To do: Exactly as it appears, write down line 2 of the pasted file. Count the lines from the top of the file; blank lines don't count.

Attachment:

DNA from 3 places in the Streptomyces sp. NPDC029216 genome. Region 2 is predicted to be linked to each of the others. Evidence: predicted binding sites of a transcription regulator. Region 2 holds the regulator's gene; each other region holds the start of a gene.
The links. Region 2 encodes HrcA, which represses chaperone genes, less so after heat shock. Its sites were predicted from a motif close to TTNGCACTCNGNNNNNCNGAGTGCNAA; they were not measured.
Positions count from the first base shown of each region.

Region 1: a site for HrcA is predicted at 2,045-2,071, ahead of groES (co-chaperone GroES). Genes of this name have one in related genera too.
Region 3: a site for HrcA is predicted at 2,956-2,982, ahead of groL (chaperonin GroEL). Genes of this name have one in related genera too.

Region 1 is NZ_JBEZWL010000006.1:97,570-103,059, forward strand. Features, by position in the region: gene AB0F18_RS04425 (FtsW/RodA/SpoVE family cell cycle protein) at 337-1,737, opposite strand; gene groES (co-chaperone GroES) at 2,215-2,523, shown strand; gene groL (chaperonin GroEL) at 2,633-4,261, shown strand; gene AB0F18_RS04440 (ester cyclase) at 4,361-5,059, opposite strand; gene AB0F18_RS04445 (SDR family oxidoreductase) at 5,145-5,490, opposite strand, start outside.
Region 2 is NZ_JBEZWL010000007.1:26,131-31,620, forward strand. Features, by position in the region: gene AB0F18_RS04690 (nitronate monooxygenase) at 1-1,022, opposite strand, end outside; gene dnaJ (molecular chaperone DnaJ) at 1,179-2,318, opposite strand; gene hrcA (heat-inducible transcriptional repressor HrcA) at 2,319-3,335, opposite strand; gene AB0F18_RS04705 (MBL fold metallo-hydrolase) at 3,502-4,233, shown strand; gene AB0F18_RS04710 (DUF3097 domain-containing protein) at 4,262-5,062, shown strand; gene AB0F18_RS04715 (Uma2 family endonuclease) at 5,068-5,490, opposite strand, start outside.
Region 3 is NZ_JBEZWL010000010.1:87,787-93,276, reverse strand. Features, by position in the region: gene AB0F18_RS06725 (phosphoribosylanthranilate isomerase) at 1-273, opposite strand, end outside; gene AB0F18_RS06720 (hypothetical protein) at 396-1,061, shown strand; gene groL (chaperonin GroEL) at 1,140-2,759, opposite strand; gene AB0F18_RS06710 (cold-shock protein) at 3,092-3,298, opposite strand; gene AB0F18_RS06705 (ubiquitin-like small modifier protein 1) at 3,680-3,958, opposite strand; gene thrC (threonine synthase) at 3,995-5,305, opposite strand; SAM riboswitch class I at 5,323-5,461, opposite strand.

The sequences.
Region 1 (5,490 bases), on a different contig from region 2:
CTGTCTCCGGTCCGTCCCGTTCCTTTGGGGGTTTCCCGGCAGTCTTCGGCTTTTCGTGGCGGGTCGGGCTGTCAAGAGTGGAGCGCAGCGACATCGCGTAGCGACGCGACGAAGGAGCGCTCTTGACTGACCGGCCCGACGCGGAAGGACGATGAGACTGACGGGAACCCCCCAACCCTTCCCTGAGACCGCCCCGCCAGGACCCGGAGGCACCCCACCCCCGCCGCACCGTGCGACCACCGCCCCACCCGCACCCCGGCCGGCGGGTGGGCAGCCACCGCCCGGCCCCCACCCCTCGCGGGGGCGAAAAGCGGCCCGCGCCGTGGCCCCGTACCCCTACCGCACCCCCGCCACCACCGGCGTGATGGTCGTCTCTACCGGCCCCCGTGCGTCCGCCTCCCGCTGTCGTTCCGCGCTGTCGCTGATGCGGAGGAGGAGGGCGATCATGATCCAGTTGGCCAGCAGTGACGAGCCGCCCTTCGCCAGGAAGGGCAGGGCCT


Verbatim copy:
The links. Region 2 encodes HrcA, which represses chaperone genes, less so after heat shock. Its sites were predicted from a motif close to TTNGCACTCNGNNNNNCNGAGTGCNAA; they were not measured.